Troubled waters: Monufiya’s contaminated water and low supply

Residents of Sansaft, a village in Monufiya Governorate, are suffering from an epidemic of severely contaminated local water supplies. Reports of the outbreak began to surface on Tuesday, just after Eid al-Fitr, as residents began rushing to local hospitals after falling ill.

The Health Ministry says dozens checked into public hospitals, with symptoms of severe abdominal pain, diarrhea and vomiting. But residents claim the poisoned water has afflicted thousands to differing degrees.

One 70-year-old Sansaft resident, Om Abdel Naby Ghoneim, died a few days ago. Locals blame her death on the contaminated water, but the Health Ministry says it was “age-related.”

Quick analyses of the village’s water station were done at a local hospital, confirming that it was polluted, though detailed studies have not yet taken place.

As a result of the outbreak, continuous protests at water sanitation facilities and government offices have blamed these institutions for the epidemic, amid several altercations with officials. In one instance, protesters held Health Minister Mohamed Mostafa Hamed and Governor Ashraf Helal in a hospital room for an hour, holding a bottle of brackish-looking water and chanting, “Drink it! Drink it!” until the police set them free.

To alleviate protests, the governorate has been providing residents with large containers of water and bottled water for consumption. But it still remains unknown why Sansaft residents have been falling ill since Eid.

“It is strange that it has broken out so suddenly,” says Ahmed Shaaban, vice president of the National Research Center. “Detailed studies need to be done to all water supplies.”

He explains that a handful of contamination cases are normal, but not thousands in a couple of days.

One resident told Al-Masry Al-Youm that during Eid, while sanitation station workers were away, residents reconnected their pump to the government station instead, which proved unfit for human consumption.

Another National Research Center spokesperson, who wanted to remain anonymous, says it is likely that a harmful virus entered several local water outlets at the same time.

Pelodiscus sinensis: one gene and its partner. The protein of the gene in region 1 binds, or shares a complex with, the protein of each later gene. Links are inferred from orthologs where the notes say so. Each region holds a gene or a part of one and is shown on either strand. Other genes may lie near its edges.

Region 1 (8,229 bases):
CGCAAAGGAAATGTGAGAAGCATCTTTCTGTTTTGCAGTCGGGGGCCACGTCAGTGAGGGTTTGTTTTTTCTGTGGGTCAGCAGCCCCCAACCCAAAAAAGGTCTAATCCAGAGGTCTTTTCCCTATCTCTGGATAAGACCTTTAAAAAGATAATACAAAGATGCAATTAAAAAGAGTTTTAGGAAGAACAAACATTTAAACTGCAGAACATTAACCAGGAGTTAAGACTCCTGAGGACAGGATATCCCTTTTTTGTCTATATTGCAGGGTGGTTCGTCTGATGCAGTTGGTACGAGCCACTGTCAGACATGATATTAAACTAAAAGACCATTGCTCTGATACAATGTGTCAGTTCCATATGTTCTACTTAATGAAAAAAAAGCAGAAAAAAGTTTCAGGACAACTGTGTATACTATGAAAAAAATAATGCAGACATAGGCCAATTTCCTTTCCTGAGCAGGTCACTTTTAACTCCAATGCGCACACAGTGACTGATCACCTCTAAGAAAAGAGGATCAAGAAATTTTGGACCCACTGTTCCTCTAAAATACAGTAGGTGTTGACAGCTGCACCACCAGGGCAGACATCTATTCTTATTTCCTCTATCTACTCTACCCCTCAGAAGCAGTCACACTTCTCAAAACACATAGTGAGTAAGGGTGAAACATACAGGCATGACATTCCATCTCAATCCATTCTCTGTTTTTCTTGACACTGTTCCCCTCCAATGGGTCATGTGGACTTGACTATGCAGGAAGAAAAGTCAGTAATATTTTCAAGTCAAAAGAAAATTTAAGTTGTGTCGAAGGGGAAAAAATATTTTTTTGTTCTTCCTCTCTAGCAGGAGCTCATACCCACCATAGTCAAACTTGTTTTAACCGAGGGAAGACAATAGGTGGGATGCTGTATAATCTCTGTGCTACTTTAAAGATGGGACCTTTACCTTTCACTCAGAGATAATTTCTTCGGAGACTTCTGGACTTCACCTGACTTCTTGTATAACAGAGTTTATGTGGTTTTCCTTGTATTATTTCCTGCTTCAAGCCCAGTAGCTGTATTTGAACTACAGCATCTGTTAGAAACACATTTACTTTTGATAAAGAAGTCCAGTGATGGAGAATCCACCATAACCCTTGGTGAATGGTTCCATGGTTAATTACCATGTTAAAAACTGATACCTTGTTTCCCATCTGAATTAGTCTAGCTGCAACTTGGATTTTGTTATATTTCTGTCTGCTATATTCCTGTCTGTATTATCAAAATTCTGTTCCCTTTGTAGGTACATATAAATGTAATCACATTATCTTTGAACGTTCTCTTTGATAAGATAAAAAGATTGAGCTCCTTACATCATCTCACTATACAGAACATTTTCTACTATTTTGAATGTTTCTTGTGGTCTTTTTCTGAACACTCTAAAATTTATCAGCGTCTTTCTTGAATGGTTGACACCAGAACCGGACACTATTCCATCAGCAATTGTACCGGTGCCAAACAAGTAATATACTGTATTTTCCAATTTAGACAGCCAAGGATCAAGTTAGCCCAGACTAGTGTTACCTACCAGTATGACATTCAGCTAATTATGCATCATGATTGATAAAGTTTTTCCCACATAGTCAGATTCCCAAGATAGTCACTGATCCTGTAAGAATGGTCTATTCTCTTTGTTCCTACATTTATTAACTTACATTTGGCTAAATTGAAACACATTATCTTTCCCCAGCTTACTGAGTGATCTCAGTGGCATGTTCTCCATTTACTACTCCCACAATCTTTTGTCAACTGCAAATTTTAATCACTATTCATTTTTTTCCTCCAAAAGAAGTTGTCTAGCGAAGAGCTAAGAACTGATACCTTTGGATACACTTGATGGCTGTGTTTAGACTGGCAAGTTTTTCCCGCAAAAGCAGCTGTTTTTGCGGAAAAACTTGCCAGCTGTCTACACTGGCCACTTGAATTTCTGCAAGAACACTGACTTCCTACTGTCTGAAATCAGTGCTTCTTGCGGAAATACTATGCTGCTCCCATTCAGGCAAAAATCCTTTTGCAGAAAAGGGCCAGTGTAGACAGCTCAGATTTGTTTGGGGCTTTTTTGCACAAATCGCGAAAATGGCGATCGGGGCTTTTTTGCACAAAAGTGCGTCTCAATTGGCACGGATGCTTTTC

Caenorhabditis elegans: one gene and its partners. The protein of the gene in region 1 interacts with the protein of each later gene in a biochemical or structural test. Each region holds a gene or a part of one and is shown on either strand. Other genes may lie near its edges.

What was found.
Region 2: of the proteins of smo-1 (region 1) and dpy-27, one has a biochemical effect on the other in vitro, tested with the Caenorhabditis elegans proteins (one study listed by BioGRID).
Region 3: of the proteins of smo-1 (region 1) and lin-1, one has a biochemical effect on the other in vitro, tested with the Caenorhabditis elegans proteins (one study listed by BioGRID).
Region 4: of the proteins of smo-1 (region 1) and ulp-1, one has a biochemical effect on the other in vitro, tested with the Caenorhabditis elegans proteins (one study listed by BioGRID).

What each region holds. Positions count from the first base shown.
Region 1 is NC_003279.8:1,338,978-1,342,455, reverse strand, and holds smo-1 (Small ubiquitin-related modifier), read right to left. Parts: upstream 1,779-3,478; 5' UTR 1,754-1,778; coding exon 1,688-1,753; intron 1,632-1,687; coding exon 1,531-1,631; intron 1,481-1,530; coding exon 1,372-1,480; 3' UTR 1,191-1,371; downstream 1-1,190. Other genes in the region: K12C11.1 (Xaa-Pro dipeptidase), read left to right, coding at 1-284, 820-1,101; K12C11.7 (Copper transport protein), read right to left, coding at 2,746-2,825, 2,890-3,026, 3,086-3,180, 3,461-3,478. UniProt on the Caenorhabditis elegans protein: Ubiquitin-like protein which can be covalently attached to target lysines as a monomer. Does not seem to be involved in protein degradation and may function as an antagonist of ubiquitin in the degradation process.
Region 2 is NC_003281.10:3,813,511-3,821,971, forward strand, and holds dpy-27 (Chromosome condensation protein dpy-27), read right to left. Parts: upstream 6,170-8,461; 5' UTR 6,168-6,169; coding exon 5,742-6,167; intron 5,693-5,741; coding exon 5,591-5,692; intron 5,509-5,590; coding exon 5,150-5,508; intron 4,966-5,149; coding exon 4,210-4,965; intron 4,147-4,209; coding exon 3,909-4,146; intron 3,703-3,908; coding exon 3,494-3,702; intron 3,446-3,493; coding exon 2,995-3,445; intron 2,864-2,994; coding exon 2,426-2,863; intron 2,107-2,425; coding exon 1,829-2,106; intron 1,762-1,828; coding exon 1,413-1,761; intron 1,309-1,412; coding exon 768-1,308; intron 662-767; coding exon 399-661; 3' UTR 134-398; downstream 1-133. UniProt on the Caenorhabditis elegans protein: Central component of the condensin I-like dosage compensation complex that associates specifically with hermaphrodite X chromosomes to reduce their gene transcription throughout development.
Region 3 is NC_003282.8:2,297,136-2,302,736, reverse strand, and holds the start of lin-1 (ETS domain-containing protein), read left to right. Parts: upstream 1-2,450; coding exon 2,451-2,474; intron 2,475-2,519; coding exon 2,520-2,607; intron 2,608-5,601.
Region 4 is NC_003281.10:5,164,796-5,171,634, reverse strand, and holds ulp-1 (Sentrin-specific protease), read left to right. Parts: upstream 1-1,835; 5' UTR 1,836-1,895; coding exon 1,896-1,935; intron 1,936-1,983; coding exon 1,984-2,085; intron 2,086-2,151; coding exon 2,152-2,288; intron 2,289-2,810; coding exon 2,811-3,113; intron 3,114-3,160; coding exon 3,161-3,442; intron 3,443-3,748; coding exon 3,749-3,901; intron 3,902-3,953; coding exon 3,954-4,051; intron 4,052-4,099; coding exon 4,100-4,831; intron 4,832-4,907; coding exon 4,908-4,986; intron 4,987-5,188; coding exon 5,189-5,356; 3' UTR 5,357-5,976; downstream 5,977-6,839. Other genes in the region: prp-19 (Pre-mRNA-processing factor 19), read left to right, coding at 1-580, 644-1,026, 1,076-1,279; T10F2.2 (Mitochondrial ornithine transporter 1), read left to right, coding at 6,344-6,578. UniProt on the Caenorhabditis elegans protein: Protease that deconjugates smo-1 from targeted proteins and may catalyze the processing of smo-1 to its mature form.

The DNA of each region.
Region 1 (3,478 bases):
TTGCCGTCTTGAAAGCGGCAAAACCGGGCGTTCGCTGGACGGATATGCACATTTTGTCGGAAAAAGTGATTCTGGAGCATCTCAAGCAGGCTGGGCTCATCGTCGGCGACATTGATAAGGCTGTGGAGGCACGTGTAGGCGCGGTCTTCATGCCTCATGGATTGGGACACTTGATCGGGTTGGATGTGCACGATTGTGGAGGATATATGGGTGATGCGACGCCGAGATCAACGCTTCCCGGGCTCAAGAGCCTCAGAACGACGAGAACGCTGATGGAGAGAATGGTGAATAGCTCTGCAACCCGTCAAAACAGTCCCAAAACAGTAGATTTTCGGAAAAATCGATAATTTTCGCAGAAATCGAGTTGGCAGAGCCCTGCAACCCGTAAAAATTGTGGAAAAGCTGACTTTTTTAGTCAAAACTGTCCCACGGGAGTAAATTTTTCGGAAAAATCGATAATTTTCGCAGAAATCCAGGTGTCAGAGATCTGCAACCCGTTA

But despite the whole country experiencing water contamination issues, why has Monufiya’s water been hit so severely?

Experts say the problem is nothing new for Monufiya Governorate, and this outbreak is simply the latest and worst case.

Mohamed Fathy, plant pathology professor at Monufiya University and organic waste management specialist, says the problem stems from the governorates’ general lack of sewage systems and waste infrastructure.

“Monufiya has the worse waste management infrastructure in all of Egypt,” he says, adding that almost 90 percent of Monufiya villages do not have access to proper infrastructure.

Therefore, most farmers and villagers, with poor education concerning waste management, will dump their septic tank contents in canals and rivers or bury them in the soil.

“Monufiya has many small farmers, so human waste and hazardous chemical waste from farms, plus all the ordinary waste, leak back into the farmland, and then into the water supplies,” he says.

“What the residents of Sansaft are protesting, whether they realize it or not, is decades of no infrastructure or education, which is then actually the government’s fault,” says Fathy. “The solution will need to come from many angles, not just cleaning the water in question.”

Shaaban says Health Ministry officials have said extensive research is being done, but the National Research Center has not yet been asked to do any. The Health Ministry was unable to comment.

But, despite health officials quickly rushing to provide residents with bottled water in the interim, another problem has arisen.

In June, Health Ministry officials conducting their monthly tests of various local bottled water companies ordered the shutdown of seven brands after finding pollutants in their well waters.